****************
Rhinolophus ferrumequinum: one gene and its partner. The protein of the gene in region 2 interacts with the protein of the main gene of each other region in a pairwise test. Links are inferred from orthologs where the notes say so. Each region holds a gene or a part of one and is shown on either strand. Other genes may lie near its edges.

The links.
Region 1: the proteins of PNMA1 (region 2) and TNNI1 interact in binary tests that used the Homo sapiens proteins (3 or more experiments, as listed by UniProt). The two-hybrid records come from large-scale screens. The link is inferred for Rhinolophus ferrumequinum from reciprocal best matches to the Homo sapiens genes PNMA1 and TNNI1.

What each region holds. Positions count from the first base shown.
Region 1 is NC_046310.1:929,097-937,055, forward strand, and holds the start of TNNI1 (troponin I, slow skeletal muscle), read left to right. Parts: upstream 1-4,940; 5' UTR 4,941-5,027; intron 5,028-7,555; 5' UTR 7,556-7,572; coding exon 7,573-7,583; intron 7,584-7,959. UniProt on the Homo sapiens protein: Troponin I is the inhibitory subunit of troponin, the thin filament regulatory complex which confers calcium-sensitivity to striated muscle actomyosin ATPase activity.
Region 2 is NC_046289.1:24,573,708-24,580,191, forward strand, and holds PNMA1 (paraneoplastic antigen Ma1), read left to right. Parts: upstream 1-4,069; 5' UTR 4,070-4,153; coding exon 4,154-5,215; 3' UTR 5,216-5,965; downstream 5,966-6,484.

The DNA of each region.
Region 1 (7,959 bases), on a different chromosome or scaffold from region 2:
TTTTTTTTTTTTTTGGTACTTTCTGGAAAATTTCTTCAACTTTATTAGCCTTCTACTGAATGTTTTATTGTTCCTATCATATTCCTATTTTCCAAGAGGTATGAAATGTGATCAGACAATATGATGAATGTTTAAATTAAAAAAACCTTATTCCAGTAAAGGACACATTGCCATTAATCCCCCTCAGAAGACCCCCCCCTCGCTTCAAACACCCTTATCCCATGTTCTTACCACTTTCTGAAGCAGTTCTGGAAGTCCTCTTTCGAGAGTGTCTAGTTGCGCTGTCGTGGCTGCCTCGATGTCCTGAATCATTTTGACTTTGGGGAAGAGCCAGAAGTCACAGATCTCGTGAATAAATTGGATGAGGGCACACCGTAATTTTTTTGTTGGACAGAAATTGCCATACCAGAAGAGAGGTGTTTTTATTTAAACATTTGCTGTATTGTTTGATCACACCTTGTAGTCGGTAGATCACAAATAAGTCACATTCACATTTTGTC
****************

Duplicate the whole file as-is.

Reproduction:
Rhinolophus ferrumequinum: one gene and its partner. The protein of the gene in region 2 interacts with the protein of the main gene of each other region in a pairwise test. Links are inferred from orthologs where the notes say so. Each region holds a gene or a part of one and is shown on either strand. Other genes may lie near its edges.

The links.
Region 1: the proteins of PNMA1 (region 2) and TNNI1 interact in binary tests that used the Homo sapiens proteins (3 or more experiments, as listed by UniProt). The two-hybrid records come from large-scale screens. The link is inferred for Rhinolophus ferrumequinum from reciprocal best matches to the Homo sapiens genes PNMA1 and TNNI1.

What each region holds. Positions count from the first base shown.
Region 1 is NC_046310.1:929,097-937,055, forward strand, and holds the start of TNNI1 (troponin I, slow skeletal muscle), read left to right. Parts: upstream 1-4,940; 5' UTR 4,941-5,027; intron 5,028-7,555; 5' UTR 7,556-7,572; coding exon 7,573-7,583; intron 7,584-7,959. UniProt on the Homo sapiens protein: Troponin I is the inhibitory subunit of troponin, the thin filament regulatory complex which confers calcium-sensitivity to striated muscle actomyosin ATPase activity.
Region 2 is NC_046289.1:24,573,708-24,580,191, forward strand, and holds PNMA1 (paraneoplastic antigen Ma1), read left to right. Parts: upstream 1-4,069; 5' UTR 4,070-4,153; coding exon 4,154-5,215; 3' UTR 5,216-5,965; downstream 5,966-6,484.

The DNA of each region.
Region 1 (7,959 bases), on a different chromosome or scaffold from region 2:
TTTTTTTTTTTTTTGGTACTTTCTGGAAAATTTCTTCAACTTTATTAGCCTTCTACTGAATGTTTTATTGTTCCTATCATATTCCTATTTTCCAAGAGGTATGAAATGTGATCAGACAATATGATGAATGTTTAAATTAAAAAAACCTTATTCCAGTAAAGGACACATTGCCATTAATCCCCCTCAGAAGACCCCCCCCTCGCTTCAAACACCCTTATCCCATGTTCTTACCACTTTCTGAAGCAGTTCTGGAAGTCCTCTTTCGAGAGTGTCTAGTTGCGCTGTCGTGGCTGCCTCGATGTCCTGAATCATTTTGACTTTGGGGAAGAGCCAGAAGTCACAGATCTCGTGAATAAATTGGATGAGGGCACACCGTAATTTTTTTGTTGGACAGAAATTGCCATACCAGAAGAGAGGTGTTTTTATTTAAACATTTGCTGTATTGTTTGATCACACCTTGTAGTCGGTAGATCACAAATAAGTCACATTCACATTTTGTC